The day we first put the awning out, we noticed that it was beginning to crack and wear.

“We’ll probably need to get a new one this year,” Jim commented. “I’ll just put some tape on it for now, when we get back.” We were on our way to stock up on groceries.

While we were gone, a micro burst of wind passed through our park and upon our return we found all but a few inches of the awning fabric had torn from the frame and was hanging on the ground!

Awning down

Awning down

Jim had already been to the Parts Department of Worldwide RV, which is located just at the entrance to our park, for parts for the furnace. On his next trip to pick up an ordered part, he asked about the price of a new awning.

“$1200 to $1500.” Not what we were hoping for!

“Do you care about the colour?” the staffer asked.

“No,” said Jim.

“Well I have one that’s been in stock for a few years because no one liked the colour,” she said. “You can have it for $100. You’ll have to check with the Installation Department for costs.”

The next day I went back with him to look at it. I didn’t figure the colour could be too outrageous, but thought I should just make sure. It looked fine – neutral colours. But upon checking, we discovered that that particular one was two inches too long for our frame. However, they did have another one that she gave us for a really good price and it was just the right size. We went to Installations and were told that it would take three hours to install at the rate of $130 per hour!

Jim got on the internet to find out what it took to install it ourselves. It didn’t look so difficult and we had two younger neighbours who were quite willing to help, so after we got the motorhome professionally washed, the four of us spent about an hour total, including figuring out the best way to complete the operation, putting it up. It was perfect and only cost the price of providing our helpers and their spouses with a home cooked meal (not that they wanted anything).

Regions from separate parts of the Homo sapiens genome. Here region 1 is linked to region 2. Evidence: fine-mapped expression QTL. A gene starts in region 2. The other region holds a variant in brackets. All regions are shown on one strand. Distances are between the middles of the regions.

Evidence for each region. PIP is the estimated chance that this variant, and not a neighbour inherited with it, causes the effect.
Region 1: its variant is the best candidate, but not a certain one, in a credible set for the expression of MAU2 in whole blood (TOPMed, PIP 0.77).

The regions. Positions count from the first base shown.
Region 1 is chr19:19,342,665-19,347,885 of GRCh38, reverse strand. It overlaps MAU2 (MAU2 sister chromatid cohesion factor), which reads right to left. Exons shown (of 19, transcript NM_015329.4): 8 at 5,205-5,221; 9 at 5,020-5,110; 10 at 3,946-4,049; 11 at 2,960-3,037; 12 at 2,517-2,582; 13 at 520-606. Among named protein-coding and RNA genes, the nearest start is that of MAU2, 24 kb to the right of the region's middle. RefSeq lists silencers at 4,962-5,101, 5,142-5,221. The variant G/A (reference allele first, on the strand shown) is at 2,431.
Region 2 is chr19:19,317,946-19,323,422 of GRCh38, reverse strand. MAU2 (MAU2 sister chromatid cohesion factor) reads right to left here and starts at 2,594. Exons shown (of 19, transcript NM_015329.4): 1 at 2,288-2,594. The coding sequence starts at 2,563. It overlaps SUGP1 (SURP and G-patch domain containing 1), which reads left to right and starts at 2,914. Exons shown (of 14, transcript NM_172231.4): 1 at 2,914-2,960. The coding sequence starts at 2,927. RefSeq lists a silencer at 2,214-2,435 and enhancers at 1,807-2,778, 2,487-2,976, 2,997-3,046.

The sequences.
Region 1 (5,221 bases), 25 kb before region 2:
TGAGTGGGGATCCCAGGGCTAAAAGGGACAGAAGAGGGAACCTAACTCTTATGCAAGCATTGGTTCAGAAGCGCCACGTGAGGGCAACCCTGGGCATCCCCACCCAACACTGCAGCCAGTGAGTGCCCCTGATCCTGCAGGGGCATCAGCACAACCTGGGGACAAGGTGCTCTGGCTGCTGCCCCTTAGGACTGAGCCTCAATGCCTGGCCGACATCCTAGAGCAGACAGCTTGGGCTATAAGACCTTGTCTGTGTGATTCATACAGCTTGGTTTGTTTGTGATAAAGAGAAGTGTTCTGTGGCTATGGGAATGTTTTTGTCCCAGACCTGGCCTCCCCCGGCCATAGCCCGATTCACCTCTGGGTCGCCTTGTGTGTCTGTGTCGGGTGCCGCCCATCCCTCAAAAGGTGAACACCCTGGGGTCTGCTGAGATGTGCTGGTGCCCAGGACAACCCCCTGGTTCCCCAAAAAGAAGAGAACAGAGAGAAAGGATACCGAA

In the meantime, Jim gave up on fixing the furnace himself and called in a professional. He was frustrated to learn that if he’d taken out just two more screws, he would have seen the problem and been able to complete the task himself! Oh well.

By the time we got all of those tasks taken care of, and finished setting up the patio, I was deeply involved in Pickleball. I’m doing my second, and final, year on the Club Board as Vice-President and Webmaster of the website. We have a big annual three-day Tournament in December which raises enough funds to insure that we can provide court time and many programs to our members without a membership fee. But it is a lot of work for those that are willing to volunteer. I could find no one available to help with photography, so I spent seven hour days running from court to court to capture some of the action and waiting for the end results to take pictures of the winners. It was fun, but exhausting! Poor WiFi reception from our motorhome didn’t help. I had to take my computer to the Computer Lab to plug in directly to the internet on many days.

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Some Mixed Doubles Pickleball Action

December has been a much easier, more relaxing month. We’ve had time to take in a couple of movies on some of the many rainy days that flooded our pickleball courts and meant sending out mass emails when help was needed to clean them after the water was pumped out.

We found more time to visit with friends and play pickleball and ukulele.

The last week has been filled with Christmas Parties and one Celebration of Life for one of our residents.

Playing Ukulele Christmas

A few of our Ukulele Class Members Performing on Stage at Thursday Morning Coffee and Donuts

Next week, I’ll have a much more interesting post. We are taking a bus tour to Laughlin for Christmas with an exciting side trip.

Wishing you all a Very Merry Christmas, or Best of the Holiday Season, whichever you prefer!

Something New is Coming and It Could Change Our World for the Better -The Green New Deal


Have you heard?  No, I’m not campaigning for the Green Party.  They did not initiate this!